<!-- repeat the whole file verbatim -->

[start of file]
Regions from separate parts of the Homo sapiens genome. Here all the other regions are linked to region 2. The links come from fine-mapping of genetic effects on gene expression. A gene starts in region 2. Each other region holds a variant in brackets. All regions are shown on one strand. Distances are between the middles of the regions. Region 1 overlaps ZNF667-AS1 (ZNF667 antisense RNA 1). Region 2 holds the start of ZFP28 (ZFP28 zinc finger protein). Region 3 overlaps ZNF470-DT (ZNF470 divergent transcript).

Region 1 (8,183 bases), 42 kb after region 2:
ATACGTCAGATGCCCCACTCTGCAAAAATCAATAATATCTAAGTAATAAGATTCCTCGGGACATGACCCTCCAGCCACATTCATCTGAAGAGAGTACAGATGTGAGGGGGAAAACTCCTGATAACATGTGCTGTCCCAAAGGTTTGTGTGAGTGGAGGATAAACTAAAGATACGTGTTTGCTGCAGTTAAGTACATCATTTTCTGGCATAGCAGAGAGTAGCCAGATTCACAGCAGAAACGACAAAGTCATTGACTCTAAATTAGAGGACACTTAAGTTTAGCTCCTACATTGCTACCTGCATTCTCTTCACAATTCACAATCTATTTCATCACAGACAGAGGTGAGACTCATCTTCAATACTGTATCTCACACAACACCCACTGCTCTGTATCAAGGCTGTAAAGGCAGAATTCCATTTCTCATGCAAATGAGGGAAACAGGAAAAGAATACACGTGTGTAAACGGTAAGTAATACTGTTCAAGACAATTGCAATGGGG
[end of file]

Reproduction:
Regions from separate parts of the Homo sapiens genome. Here all the other regions are linked to region 2. The links come from fine-mapping of genetic effects on gene expression. A gene starts in region 2. Each other region holds a variant in brackets. All regions are shown on one strand. Distances are between the middles of the regions. Region 1 overlaps ZNF667-AS1 (ZNF667 antisense RNA 1). Region 2 holds the start of ZFP28 (ZFP28 zinc finger protein). Region 3 overlaps ZNF470-DT (ZNF470 divergent transcript).

Region 1 (8,183 bases), 42 kb after region 2:
ATACGTCAGATGCCCCACTCTGCAAAAATCAATAATATCTAAGTAATAAGATTCCTCGGGACATGACCCTCCAGCCACATTCATCTGAAGAGAGTACAGATGTGAGGGGGAAAACTCCTGATAACATGTGCTGTCCCAAAGGTTTGTGTGAGTGGAGGATAAACTAAAGATACGTGTTTGCTGCAGTTAAGTACATCATTTTCTGGCATAGCAGAGAGTAGCCAGATTCACAGCAGAAACGACAAAGTCATTGACTCTAAATTAGAGGACACTTAAGTTTAGCTCCTACATTGCTACCTGCATTCTCTTCACAATTCACAATCTATTTCATCACAGACAGAGGTGAGACTCATCTTCAATACTGTATCTCACACAACACCCACTGCTCTGTATCAAGGCTGTAAAGGCAGAATTCCATTTCTCATGCAAATGAGGGAAACAGGAAAAGAATACACGTGTGTAAACGGTAAGTAATACTGTTCAAGACAATTGCAATGGGG